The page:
MODELISATION ET COMMANDE DE RESEAUX DE BUS URBAINS DANS L’ALGEBRE DES DIOIDES

30/09/2017
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MODELISATION ET COMMANDE DE  RESEAUX DE BUS URBAINS DANS L’ALGEBRE DES DIOIDES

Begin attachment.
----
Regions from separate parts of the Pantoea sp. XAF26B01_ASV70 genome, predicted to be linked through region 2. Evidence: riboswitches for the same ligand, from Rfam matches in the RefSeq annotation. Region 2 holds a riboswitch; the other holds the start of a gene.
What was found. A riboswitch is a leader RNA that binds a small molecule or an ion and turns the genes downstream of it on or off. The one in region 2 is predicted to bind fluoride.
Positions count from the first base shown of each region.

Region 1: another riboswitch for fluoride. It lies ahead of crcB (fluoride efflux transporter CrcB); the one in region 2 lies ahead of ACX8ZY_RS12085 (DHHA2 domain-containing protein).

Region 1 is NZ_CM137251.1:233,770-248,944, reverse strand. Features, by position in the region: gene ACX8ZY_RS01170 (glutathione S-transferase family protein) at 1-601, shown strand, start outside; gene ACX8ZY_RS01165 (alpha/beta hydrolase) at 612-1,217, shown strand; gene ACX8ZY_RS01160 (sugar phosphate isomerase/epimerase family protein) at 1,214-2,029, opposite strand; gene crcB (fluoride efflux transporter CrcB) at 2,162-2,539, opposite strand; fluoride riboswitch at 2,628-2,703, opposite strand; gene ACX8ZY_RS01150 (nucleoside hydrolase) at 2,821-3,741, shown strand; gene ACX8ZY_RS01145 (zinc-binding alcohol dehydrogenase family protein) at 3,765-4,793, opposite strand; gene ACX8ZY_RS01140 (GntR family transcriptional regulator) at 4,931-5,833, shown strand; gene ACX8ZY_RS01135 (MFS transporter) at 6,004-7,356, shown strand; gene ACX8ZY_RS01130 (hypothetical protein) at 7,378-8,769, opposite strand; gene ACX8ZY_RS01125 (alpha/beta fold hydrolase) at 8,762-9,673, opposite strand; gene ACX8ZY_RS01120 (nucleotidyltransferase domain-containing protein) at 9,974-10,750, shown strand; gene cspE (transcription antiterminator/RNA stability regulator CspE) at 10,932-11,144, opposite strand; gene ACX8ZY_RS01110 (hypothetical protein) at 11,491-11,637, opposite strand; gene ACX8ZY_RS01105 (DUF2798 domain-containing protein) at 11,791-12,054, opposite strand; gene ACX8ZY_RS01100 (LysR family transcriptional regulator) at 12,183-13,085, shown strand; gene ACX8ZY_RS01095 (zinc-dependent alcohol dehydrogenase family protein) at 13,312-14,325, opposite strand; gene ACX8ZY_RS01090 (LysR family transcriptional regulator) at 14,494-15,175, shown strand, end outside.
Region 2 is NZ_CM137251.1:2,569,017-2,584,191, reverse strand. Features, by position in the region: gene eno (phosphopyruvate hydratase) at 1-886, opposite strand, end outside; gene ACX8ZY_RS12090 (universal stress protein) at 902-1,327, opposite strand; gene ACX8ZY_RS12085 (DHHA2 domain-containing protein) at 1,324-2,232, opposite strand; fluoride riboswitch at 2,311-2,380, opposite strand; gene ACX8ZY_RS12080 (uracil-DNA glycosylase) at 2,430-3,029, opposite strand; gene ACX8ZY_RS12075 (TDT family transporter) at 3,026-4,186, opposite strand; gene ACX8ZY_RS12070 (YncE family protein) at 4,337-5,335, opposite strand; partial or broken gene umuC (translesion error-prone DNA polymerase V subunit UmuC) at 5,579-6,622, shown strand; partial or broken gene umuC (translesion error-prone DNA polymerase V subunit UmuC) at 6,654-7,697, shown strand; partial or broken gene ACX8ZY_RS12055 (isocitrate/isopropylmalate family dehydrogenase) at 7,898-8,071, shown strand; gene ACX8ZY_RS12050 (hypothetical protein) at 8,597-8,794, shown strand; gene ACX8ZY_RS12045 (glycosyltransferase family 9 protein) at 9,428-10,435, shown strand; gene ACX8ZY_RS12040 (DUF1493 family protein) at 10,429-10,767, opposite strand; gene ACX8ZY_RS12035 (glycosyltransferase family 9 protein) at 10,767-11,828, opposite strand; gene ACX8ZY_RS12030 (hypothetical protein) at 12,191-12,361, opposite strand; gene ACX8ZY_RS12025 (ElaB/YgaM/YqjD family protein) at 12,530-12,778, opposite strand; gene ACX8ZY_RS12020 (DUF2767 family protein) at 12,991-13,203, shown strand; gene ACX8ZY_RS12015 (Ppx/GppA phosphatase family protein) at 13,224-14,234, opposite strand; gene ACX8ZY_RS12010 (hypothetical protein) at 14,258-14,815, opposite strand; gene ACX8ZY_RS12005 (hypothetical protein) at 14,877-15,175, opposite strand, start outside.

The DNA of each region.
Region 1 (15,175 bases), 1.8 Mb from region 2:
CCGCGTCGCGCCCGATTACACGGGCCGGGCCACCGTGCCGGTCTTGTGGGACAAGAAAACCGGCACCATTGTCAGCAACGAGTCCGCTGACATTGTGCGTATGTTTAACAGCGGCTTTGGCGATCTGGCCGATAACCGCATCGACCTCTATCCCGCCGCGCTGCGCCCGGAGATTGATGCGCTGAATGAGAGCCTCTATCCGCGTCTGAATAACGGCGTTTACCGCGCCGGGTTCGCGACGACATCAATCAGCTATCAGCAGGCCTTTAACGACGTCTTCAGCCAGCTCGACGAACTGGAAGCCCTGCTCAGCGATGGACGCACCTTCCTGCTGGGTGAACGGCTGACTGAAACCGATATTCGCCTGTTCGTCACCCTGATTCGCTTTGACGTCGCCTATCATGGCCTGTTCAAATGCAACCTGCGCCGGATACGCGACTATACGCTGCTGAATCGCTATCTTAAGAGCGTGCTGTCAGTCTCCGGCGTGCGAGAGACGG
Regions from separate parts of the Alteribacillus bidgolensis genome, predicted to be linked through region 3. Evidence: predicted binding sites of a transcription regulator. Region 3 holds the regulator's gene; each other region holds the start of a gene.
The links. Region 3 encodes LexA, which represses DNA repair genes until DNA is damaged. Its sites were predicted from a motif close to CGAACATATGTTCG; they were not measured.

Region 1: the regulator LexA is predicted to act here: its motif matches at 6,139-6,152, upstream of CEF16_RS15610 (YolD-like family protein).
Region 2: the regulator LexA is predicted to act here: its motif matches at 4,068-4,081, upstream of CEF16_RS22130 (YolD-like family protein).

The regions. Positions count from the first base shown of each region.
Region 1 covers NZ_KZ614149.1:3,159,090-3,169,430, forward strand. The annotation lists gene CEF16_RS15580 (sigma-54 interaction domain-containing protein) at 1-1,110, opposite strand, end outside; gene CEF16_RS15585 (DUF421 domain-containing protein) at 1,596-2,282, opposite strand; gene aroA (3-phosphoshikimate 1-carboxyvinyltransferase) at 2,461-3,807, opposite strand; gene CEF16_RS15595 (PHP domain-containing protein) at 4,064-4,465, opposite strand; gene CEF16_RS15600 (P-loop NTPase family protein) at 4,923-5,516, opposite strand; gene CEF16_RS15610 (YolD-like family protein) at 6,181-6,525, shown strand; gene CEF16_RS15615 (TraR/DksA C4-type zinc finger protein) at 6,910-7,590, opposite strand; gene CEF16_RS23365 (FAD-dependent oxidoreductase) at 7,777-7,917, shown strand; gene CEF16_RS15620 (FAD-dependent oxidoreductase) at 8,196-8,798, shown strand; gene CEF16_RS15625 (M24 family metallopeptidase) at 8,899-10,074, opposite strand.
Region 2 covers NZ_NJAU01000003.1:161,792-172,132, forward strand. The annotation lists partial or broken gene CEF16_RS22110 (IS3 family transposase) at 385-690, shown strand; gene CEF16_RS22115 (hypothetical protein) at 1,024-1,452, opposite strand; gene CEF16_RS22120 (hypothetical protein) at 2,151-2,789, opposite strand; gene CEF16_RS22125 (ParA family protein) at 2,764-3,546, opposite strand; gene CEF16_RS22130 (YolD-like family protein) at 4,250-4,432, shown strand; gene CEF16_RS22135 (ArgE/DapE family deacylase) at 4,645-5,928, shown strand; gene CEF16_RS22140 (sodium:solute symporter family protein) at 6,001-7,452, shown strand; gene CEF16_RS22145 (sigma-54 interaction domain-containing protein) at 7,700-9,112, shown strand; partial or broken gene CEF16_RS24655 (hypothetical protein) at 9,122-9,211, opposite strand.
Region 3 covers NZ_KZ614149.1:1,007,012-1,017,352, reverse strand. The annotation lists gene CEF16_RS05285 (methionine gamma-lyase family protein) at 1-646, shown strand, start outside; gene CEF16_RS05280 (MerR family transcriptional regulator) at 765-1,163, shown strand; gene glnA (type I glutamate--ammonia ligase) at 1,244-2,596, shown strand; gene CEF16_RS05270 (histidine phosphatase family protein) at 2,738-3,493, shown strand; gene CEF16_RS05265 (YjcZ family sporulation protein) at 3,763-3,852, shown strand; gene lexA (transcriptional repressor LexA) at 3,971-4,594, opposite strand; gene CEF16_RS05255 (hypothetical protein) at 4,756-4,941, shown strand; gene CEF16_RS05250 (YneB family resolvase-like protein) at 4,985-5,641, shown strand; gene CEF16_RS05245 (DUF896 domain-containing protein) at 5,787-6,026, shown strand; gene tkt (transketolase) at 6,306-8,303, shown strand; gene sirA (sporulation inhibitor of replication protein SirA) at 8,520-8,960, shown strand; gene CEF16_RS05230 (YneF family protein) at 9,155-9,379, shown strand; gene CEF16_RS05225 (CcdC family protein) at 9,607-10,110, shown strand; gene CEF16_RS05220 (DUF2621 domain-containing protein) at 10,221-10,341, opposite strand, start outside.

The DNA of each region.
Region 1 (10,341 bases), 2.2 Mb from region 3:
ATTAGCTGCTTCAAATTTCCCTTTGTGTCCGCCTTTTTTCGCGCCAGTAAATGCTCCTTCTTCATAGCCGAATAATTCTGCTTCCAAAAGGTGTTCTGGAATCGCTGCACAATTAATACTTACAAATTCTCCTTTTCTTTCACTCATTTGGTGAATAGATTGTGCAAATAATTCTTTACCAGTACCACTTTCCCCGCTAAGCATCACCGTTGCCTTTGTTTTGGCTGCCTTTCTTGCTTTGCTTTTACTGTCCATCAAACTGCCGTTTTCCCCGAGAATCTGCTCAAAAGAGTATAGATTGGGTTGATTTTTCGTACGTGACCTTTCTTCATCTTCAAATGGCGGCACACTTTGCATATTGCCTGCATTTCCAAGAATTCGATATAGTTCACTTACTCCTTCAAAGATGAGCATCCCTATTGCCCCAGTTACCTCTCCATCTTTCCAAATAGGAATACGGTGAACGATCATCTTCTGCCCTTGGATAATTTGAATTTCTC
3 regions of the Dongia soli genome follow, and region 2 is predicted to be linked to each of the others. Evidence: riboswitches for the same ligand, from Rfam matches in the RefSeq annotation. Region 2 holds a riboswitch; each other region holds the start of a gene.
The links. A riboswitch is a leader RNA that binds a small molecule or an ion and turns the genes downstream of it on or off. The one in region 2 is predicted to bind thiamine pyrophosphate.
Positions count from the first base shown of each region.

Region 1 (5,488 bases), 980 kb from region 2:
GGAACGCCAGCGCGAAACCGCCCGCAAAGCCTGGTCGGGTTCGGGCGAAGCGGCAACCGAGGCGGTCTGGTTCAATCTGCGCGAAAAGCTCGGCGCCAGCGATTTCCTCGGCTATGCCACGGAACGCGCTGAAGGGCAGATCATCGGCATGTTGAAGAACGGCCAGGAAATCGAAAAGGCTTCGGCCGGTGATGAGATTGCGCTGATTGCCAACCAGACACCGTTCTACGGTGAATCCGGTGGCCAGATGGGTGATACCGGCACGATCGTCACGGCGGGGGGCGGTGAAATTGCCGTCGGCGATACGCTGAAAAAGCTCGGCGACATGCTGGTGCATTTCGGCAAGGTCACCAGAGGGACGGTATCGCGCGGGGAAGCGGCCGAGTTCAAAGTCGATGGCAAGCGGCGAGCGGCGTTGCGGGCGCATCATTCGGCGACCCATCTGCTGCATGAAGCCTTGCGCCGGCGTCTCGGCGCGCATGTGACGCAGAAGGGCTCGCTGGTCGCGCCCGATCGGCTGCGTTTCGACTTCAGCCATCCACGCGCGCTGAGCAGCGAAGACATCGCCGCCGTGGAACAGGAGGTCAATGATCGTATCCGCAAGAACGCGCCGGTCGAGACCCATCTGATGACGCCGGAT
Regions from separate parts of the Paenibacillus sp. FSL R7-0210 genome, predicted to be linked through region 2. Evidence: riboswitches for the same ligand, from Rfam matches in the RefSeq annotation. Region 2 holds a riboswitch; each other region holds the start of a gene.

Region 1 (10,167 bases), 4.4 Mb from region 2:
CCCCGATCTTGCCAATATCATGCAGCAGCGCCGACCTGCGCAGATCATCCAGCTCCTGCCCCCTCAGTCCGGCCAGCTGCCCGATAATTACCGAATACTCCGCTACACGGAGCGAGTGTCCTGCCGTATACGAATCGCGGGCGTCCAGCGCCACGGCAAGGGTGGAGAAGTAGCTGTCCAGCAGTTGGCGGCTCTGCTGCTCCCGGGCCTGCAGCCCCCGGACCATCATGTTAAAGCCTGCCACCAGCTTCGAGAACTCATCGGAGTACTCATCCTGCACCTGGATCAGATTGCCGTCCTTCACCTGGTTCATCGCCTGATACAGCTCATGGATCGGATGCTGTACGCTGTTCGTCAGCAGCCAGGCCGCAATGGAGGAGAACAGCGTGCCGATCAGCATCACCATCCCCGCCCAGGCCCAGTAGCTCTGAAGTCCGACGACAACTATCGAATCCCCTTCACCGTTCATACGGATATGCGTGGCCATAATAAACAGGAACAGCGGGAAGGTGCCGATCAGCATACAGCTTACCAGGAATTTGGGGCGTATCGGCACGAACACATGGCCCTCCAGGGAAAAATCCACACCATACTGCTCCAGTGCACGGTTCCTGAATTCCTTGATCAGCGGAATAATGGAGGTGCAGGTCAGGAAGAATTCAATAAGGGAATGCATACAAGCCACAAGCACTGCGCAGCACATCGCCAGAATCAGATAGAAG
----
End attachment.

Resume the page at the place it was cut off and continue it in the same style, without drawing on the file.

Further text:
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MODÉLISATION ET COMMANDE DE RÉSEAUX DE BUS URBAINS DANS L’ALGÈBRE DES DIOIDES MODELLING AND CONTROL OF URBAN BUS NETWORKS IN DIOIDS ALGEBRA L. Houssin ∗ S. Lahaye ∗ J.L. Boimond ∗ ∗ Laboratoire d’Ingénierie des Systèmes Automatisés, 62, avenue Notre Dame du Lac, 49000 Angers, France Résumé: On applique les outils algébriques des dioides à l’étude réseaux de bus urbains. En particulier, on montre que cette théorie peut être utilisé pour le calcul de tables d’horaires Abstract: We aim at applying dioids algebraic tools to the study of urban bus networks. In particular, we show how they can be used for timetables synthesis. Mots clés: Systèmes à événements discrets, dioides, réseaux de bus, synthèse de tables d’horaires Keywords: Discrete Event System, dioids, bus networks, timetables synthesis 1. INTRODUCTION Discrete Event Dynamic Systems (DEDS) subject to synchronization phenomena can be modeled by linear equations in a particular algebraic struc- ture called dioid or idempotent semi-ring. For about twenty years, this property has motivated the elaboration of a ”new” linear system the- ory. Indeed, concepts such as state representation, transfer matrix, optimal control, correctors syn- thesis and identification theory have been trans- posed from conventional linear system theory to the considered algebraic structure (Baccelli et al., 1992). Applications of this theory have essen- tially concerned manufacturing systems (Menguy et al., 2000; Lahaye et al., 2003a), communica- tion networks (Le Boudec and Thiran, 2001) and transportation networks (Braker, 1993; de Vries et al., 1998). In the latter, the focus has been on modelling, performance evaluation and stability analysis of railway networks. For our concern, we are interested in applying dioids algebraic tools to the study of urban bus networks. The piloting of these networks can be seen as a two steps process. Firstly, a so-called operating schedule is defined for ”mean condi- tions”. In particular, timetables are defined at each stop to specify times at which buses should theoretically run. These timetables are used to inform passengers and, at particular stops, to re-synchronize buses. The second step consists in regulation operations: in reaction to current conditions (breakdown of a bus, modifications of traffic flows, etc.), a supervisor 1 may decide of adjustments from the operating schedule (transfer passengers, stop or reroute buses, etc.). In (Lahaye et al., 2003b), we have proposed a first approach aiming at modelling some of these regulation operations. In practice, such a model may be used as a tool to aid decisions since it allows evaluating relevance of adjustments. In this paper, the focus is rather on the first stage described above. In fact, we propose a model for urban bus networks functioning according to their operating schedule. We then show how dioid tech- niques 2 can be used for the synthesis of timeta- bles. As described in (Ceder et al., 2000) this problem is crucial, and aims notably at maximiz- ing connections between buses from different lines. The outline of the paper is as follows. In §2, we recall elements of dioid theory as well as principles of DEDS description and control over dioids. In §3, we describe how bus networks operate, and a model is introduced. In §4, the method for timetables synthesis is proposed. An application to an elementary bus network is proposed in §5. 2. PRELIMINARIES 2.1 Elements of dioid theory Definition 1. (Dioid). A dioid is a set D with two inner operations denoted ⊕ and ⊗. The sum is as- sociative, commutative, idempotent (∀a ∈ D, a ⊕ a = a) and admits a neutral element denoted ε. The product is associative, distributes over the sum and admits a neutral element denoted e. The element ε is absorbing for the product. In a dioid D, the equivalence : a  b ⇔ a = a ⊕ b defines a partial order relation. Definition 2. (Complete dioid). A dioid is said to be complete if it is closed for infinite sums and if product distributes over infinite sums too. The sum of all its elements is generally denoted . A complete dioid has a structure of complete lattice (Baccelli et al., 1992, §4) , i.e. two elements in a complete dioid always have a least upper bound namely a ⊕ b and a greatest lower bound denoted a ∧ b =  {x|xa, xb} x. Example 1. The set Z = Z∪{+∞, −∞} endowed with the max operator as sum and the classical sum as product is a complete dioid, denoted Zmax 1 Visualizing evolutions inside the network and communi- cating with bus drivers. 2 The proposed approach is mainly based on residuation theory. and usually called (max, +) algebra, with ε = −∞ and e = 0. Theorem 1. The implicit equation x = ax ⊕ b defined over a complete dioid admits x = a∗ b as least solution with a∗ = +∞ i=0 ai and a0 = e. The star operator ∗ is usually called Kleene star. 2.2 Residuation theory A mapping f defined from a complete dioid D into a complete dioid C is said to be isotone if a, b ∈ D, a b ⇒ f(a) f(b). Residua- tion theory (Blyth and Janowitz, 1972) defines ”pseudo-inverses” for some isotone mappings de- fined over ordered sets such as dioids (Cohen, 1998). More precisely, if the greatest element of set {x ∈ D|f(x) b} exists for all b ∈ C, then it is denoted f (b) and f is called residual of f. The isotone mapping La : x → a ⊗ x defined in a complete dioid is residuated. The greatest solution to a ⊗ x b exists and is equal to L a(b), also denoted b a or a ◦ \b. We furthermore have the following formulæ (see (Baccelli et al., 1992, §4.4)). x ab = a ◦ \x b (1) x a∗ x (2) a∗ ◦ \x a∗ = x a∗ (3) Theorem 2. (Baccelli et al., 1992, Th. 4.56) Let f : D → C and g : C → B. If f and g are residuated then g ◦ f is residuated and (g ◦ f) = f ◦ g . Definition 3. (Mapping restriction). Let f : D → C a mapping and A ⊆ D. We denote f|A : A → C the mapping defined by equality f|A = f ◦ Id|A where Id|A : A → D is the canonical injection. A constrained residuation problem (Cohen, 1998) consists in finding the greatest solution to f(x) b not in the whole D but only in a subset A of D. More precisely, being given a residuated mapping f we aim at solving: f|A(x) = f ◦ Id|A(x) b. (4) Proposition 1. If the canonical injection Id|A is residuated, then the constrained residuation prob- lem (4) admits an optimal solution denoted f |A(b). Proof : Thanks to theorem 2, if Id|A is residuated, then so is f ◦ Id|A, and the greatest solution to (4) is given by f |A(b) = (f ◦ Id|A) (b) = Id |A ◦ f (b) (5) 2 2.3 Representation of DEDS using dioids Dioids algebra enables to model DEDS involving (only) synchronization phenomena. For instance, by dating each event, i.e. by associating with each event a discrete function x (resp. u and y for an input and an output) called dater 3 , it is possible to get a linear state representation:  x(k) = Ax(k − 1) ⊕ Bu(k) y(k) = Cx(k). (6) An analogous transform to Z-transform (used to represent discrete-time trajectories in classi- cal theory) can be introduced for daters. The γ- transform of a dater x(k) is defined as the fol- lowing formal power series: x =  k∈Z x(k)γk . Indeed, variable γ can be interpreted as the back- ward shift operator in event domain. The set of formal power series in one variable γ and coeffi- cients in Zmax is a dioid denoted Zmaxγ. State representation (6) becomes in Zmaxγ:  x = γAx ⊕ Bu y = Cx. (7) Considering the earliest functioning of the system, we select the least solution of the first equation of (7) which is given according to theorem 1 by x = (γA)∗ Bu. This leads to y